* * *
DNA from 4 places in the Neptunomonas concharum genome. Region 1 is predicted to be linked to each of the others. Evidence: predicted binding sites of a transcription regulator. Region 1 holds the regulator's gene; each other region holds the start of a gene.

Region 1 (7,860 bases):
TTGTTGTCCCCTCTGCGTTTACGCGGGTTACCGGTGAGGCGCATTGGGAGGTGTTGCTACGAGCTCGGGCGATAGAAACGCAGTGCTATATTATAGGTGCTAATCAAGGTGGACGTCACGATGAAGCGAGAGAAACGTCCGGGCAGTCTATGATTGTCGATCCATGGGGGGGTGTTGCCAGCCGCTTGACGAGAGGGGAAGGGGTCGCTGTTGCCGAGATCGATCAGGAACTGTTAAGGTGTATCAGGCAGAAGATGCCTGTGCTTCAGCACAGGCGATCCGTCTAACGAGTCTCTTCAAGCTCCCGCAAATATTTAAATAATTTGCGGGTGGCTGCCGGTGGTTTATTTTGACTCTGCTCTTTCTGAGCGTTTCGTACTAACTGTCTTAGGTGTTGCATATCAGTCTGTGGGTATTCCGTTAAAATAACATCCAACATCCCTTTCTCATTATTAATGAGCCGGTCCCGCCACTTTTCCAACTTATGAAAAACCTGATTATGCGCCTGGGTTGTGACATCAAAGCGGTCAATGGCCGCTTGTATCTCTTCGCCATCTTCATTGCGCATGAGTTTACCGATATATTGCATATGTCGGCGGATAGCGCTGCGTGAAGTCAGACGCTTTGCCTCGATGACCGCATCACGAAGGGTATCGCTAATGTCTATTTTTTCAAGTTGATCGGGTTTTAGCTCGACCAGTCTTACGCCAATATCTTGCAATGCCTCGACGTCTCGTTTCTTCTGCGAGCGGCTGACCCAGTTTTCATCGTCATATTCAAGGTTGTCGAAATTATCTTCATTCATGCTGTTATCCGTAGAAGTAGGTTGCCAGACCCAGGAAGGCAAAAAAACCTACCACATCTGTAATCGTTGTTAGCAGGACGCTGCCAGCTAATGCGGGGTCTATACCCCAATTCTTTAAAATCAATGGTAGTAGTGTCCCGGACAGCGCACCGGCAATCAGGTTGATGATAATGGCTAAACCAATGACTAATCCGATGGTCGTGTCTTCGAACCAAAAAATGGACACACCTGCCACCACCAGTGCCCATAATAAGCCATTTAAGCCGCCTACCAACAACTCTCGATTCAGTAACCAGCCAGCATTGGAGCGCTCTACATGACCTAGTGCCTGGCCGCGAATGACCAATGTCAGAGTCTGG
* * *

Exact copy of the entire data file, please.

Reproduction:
DNA from 4 places in the Neptunomonas concharum genome. Region 1 is predicted to be linked to each of the others. Evidence: predicted binding sites of a transcription regulator. Region 1 holds the regulator's gene; each other region holds the start of a gene.

Region 1 (7,860 bases):
TTGTTGTCCCCTCTGCGTTTACGCGGGTTACCGGTGAGGCGCATTGGGAGGTGTTGCTACGAGCTCGGGCGATAGAAACGCAGTGCTATATTATAGGTGCTAATCAAGGTGGACGTCACGATGAAGCGAGAGAAACGTCCGGGCAGTCTATGATTGTCGATCCATGGGGGGGTGTTGCCAGCCGCTTGACGAGAGGGGAAGGGGTCGCTGTTGCCGAGATCGATCAGGAACTGTTAAGGTGTATCAGGCAGAAGATGCCTGTGCTTCAGCACAGGCGATCCGTCTAACGAGTCTCTTCAAGCTCCCGCAAATATTTAAATAATTTGCGGGTGGCTGCCGGTGGTTTATTTTGACTCTGCTCTTTCTGAGCGTTTCGTACTAACTGTCTTAGGTGTTGCATATCAGTCTGTGGGTATTCCGTTAAAATAACATCCAACATCCCTTTCTCATTATTAATGAGCCGGTCCCGCCACTTTTCCAACTTATGAAAAACCTGATTATGCGCCTGGGTTGTGACATCAAAGCGGTCAATGGCCGCTTGTATCTCTTCGCCATCTTCATTGCGCATGAGTTTACCGATATATTGCATATGTCGGCGGATAGCGCTGCGTGAAGTCAGACGCTTTGCCTCGATGACCGCATCACGAAGGGTATCGCTAATGTCTATTTTTTCAAGTTGATCGGGTTTTAGCTCGACCAGTCTTACGCCAATATCTTGCAATGCCTCGACGTCTCGTTTCTTCTGCGAGCGGCTGACCCAGTTTTCATCGTCATATTCAAGGTTGTCGAAATTATCTTCATTCATGCTGTTATCCGTAGAAGTAGGTTGCCAGACCCAGGAAGGCAAAAAAACCTACCACATCTGTAATCGTTGTTAGCAGGACGCTGCCAGCTAATGCGGGGTCTATACCCCAATTCTTTAAAATCAATGGTAGTAGTGTCCCGGACAGCGCACCGGCAATCAGGTTGATGATAATGGCTAAACCAATGACTAATCCGATGGTCGTGTCTTCGAACCAAAAAATGGACACACCTGCCACCACCAGTGCCCATAATAAGCCATTTAAGCCGCCTACCAACAACTCTCGATTCAGTAACCAGCCAGCATTGGAGCGCTCTACATGACCTAGTGCCTGGCCGCGAATGACCAATGTCAGAGTCTGG